Tag Archives: Winning Content

Social Media: The winning content happens by accident

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I have read hundreds of articles about social media. The advice is very vague and looks more like a point by point and blow by blow guide to a big question mark. Yes, certain social media channels might work better with your audience than others, and yes you have to pay attention to which works better. But, it is about having winning content.

Sometimes you will write one thousand blog articles and a handful will just be popular. They might be your worst written articles, but people might just like them. And some articles might do well if tweeted on Twitter. Of five thousand tweets on Twitter, we have a lucky three that we found by trial (twial) and error (twerror) that worked like a miracle. The stuff that worked was not serious material at all and very poorly written. It was just ridiculous content we drummed up by reading facebook posts about industry specific goofy content. Funniest things that happen to signing agents is our all time hit. I write it a few years ago. It is a random assortment of rewritten Facebook commentary. It’s not even a real article. Honey, I notarized the kids is our other best seller. It has no valuable information and is just one big dumb joke — people love it.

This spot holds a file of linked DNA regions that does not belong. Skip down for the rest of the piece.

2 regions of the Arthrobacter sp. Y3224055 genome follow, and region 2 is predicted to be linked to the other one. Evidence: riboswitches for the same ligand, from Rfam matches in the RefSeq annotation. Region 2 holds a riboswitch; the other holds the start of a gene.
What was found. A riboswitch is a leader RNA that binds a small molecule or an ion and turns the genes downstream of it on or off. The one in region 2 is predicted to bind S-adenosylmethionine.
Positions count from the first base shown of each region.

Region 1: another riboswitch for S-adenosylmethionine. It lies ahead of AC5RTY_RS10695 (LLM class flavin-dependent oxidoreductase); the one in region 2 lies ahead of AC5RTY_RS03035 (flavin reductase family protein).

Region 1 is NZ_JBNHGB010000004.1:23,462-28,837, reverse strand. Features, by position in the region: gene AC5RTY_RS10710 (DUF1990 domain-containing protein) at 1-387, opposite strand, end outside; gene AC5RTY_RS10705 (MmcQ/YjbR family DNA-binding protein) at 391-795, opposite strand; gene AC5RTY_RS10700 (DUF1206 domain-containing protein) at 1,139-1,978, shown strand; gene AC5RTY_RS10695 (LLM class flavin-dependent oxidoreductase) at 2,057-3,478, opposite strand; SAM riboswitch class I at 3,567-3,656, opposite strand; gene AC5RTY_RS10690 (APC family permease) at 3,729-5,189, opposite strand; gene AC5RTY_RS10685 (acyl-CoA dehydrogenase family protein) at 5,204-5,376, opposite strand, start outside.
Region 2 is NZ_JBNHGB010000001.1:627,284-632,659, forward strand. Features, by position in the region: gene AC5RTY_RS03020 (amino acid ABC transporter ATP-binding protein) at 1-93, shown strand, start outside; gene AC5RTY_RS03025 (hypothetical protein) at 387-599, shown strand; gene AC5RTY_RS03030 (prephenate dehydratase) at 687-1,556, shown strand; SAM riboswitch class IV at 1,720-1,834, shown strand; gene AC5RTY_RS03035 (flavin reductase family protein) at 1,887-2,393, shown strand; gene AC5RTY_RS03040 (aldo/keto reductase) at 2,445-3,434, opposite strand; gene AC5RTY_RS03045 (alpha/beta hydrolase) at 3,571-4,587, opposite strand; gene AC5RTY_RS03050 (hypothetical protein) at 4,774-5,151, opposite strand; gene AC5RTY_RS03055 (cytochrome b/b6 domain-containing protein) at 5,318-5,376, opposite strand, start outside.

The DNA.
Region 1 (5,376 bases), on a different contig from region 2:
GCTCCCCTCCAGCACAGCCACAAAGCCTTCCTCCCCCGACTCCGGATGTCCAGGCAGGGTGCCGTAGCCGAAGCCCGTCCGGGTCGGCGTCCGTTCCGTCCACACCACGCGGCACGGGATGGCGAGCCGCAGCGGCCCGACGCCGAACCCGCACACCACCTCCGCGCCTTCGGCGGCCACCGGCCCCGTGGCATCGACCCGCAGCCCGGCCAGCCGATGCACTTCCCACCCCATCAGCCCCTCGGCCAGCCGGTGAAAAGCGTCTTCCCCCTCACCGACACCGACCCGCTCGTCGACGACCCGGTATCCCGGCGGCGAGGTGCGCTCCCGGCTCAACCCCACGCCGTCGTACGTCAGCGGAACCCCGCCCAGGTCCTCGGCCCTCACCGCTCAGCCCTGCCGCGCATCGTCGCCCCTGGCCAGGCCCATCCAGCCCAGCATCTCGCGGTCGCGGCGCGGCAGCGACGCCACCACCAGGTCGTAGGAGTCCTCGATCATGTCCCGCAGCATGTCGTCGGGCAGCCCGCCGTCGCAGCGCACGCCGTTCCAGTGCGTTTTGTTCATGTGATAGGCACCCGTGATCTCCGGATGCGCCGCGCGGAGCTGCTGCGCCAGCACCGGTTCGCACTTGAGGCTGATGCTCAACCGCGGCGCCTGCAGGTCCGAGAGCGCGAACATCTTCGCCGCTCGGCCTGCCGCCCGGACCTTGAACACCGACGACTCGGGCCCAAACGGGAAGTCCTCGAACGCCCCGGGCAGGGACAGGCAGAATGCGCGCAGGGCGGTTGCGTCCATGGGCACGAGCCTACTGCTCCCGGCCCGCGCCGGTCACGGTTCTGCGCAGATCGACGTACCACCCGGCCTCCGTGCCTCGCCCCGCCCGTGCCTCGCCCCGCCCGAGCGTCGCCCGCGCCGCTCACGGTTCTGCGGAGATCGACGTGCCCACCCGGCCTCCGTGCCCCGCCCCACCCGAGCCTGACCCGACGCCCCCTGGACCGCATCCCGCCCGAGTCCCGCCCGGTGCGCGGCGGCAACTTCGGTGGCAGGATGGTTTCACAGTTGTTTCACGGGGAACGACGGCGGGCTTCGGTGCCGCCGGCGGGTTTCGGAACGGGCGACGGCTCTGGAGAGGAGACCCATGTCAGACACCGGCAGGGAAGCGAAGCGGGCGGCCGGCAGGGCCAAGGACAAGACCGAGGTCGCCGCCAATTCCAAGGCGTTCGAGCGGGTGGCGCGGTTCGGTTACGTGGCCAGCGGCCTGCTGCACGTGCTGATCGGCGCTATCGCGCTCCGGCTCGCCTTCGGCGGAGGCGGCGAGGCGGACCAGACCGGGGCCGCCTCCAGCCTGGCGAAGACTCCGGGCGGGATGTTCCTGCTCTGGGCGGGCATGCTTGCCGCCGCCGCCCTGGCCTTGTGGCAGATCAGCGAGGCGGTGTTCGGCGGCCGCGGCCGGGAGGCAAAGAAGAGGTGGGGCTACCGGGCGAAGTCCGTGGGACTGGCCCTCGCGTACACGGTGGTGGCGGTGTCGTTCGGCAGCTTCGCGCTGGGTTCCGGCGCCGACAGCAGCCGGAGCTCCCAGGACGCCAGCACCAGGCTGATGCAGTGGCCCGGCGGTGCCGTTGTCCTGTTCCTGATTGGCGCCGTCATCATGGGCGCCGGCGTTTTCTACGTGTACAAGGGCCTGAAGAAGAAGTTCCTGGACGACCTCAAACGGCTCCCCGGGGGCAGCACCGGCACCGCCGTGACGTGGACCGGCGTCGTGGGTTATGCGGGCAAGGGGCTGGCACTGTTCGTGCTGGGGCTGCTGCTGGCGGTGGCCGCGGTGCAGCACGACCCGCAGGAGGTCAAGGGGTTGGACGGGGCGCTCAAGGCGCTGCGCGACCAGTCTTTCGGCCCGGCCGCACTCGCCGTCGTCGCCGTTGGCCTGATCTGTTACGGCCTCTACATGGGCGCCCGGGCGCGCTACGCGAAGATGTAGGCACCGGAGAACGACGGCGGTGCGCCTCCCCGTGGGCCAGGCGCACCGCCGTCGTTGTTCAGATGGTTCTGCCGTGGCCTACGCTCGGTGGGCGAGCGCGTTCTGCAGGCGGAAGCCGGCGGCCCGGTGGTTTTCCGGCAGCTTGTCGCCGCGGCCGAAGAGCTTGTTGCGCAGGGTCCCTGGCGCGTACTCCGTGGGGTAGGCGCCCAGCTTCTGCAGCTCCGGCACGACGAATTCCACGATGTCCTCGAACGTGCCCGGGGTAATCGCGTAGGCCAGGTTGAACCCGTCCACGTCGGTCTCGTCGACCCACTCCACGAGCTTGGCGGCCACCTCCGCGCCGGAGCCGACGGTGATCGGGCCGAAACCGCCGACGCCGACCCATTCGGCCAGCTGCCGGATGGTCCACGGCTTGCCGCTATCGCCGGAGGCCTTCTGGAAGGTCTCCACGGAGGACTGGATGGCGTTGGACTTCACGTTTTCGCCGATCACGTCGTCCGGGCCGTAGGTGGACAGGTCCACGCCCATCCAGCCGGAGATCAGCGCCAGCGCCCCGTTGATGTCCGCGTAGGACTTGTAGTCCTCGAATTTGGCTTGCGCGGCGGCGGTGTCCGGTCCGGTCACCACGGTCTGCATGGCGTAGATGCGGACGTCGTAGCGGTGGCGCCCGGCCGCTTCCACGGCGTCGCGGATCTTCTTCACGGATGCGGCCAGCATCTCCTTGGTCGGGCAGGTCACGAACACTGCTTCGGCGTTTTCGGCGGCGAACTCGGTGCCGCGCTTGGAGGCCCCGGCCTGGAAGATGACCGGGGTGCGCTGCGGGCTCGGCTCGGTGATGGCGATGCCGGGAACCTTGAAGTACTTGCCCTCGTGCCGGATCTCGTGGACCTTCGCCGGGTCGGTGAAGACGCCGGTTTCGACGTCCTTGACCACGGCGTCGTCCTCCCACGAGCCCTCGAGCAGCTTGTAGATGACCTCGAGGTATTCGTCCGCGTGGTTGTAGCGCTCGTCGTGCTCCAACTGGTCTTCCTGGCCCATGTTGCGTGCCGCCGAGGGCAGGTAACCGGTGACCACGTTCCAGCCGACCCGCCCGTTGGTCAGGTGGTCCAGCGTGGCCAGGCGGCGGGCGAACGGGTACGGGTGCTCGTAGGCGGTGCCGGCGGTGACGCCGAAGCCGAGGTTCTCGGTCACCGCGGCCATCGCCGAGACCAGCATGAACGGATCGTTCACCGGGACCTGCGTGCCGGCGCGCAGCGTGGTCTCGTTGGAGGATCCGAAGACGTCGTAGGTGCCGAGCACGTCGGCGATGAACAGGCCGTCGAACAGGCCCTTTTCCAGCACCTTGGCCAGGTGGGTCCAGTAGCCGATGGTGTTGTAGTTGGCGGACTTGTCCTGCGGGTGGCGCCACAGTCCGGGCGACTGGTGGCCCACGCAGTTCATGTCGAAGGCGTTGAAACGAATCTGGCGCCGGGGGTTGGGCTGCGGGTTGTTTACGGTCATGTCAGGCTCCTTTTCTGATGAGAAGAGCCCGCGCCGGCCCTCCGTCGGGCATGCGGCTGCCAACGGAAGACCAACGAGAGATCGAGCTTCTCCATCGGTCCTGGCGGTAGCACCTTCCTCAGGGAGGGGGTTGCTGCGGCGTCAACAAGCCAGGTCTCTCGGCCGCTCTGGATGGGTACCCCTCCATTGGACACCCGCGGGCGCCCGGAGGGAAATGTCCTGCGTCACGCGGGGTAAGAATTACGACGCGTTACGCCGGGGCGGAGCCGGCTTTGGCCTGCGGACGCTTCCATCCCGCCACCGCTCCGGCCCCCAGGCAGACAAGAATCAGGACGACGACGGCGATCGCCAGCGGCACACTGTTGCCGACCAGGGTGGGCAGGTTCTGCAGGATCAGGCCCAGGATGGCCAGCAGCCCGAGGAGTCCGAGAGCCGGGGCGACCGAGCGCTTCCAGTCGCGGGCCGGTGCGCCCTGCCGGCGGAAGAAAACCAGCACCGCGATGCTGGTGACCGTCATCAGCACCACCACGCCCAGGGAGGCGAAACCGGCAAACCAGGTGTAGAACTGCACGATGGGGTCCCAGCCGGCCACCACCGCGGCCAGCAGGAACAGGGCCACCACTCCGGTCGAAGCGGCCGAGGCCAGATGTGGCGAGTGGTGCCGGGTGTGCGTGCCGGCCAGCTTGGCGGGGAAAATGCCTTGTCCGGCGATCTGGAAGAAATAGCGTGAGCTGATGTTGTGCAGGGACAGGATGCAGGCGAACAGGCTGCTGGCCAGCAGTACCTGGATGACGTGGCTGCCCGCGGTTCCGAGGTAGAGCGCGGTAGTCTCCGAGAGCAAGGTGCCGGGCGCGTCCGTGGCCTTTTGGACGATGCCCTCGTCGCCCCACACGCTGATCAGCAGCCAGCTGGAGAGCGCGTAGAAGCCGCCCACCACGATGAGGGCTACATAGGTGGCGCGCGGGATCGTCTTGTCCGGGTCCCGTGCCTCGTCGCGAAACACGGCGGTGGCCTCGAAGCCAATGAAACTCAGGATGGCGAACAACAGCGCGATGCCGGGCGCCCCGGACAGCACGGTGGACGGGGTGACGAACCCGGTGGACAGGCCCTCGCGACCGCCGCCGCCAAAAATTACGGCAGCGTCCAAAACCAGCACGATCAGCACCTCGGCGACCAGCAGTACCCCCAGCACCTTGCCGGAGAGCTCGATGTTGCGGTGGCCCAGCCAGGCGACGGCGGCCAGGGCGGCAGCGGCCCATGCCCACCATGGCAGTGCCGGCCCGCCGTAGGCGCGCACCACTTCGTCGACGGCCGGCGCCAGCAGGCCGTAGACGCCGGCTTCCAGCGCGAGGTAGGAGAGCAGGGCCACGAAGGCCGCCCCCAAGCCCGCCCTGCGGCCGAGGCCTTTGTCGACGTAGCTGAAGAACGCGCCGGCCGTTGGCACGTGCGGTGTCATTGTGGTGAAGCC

So, my advice is, read less blogs about how to do well on social media, and EXPERIMENT, EXPERIMENT, EXPERIMENT. You won’t know what works until you find out by accident one night at 3am when you are going through your analytics reports!

What is the best social media network to test your content?

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Doing well at social media marketing is all about having great content. Popular content draws in the crowds and increases your interaction rate. Having lots of followers doesn’t benefit you on social media unless they interact, click, share, etc.

The problem is: what does well on one social network doesn’t always do well on other ones. Some social networks are more text oriented such as Twitter while some are more balanced between text and graphics like Google+. Others are much more photo oriented such as Stumbleupon and Pinterest. Putting aside the differences in networks, if you want to do well, you need to publish content that you know ahead of time will be popular. So, what is the trick?

Google+ is a growing network. They don’t have as many “active” members as Facebook or Twitter. My definition of “active” includes people who post several times a month, although Google+ has a high volume of members who visit their account at least once a month which is another metric of “active” that I don’t find useful. Google+ has less overall content on most topics that I am interested in. So, if you post on Google+, you might be a lot better off finding content that you obtained on a different network.

Finding Content
You can find great content anywhere. You can use Guy Kawasaki’s tips and use alltop, or some of the other content networks. I did not personally have good luck with these because their articles were not focused enough for my industry. You can Google article topic keywords. You can look on Twitter. Or you can make a long list of your favorite blogs and post their content and see what happens.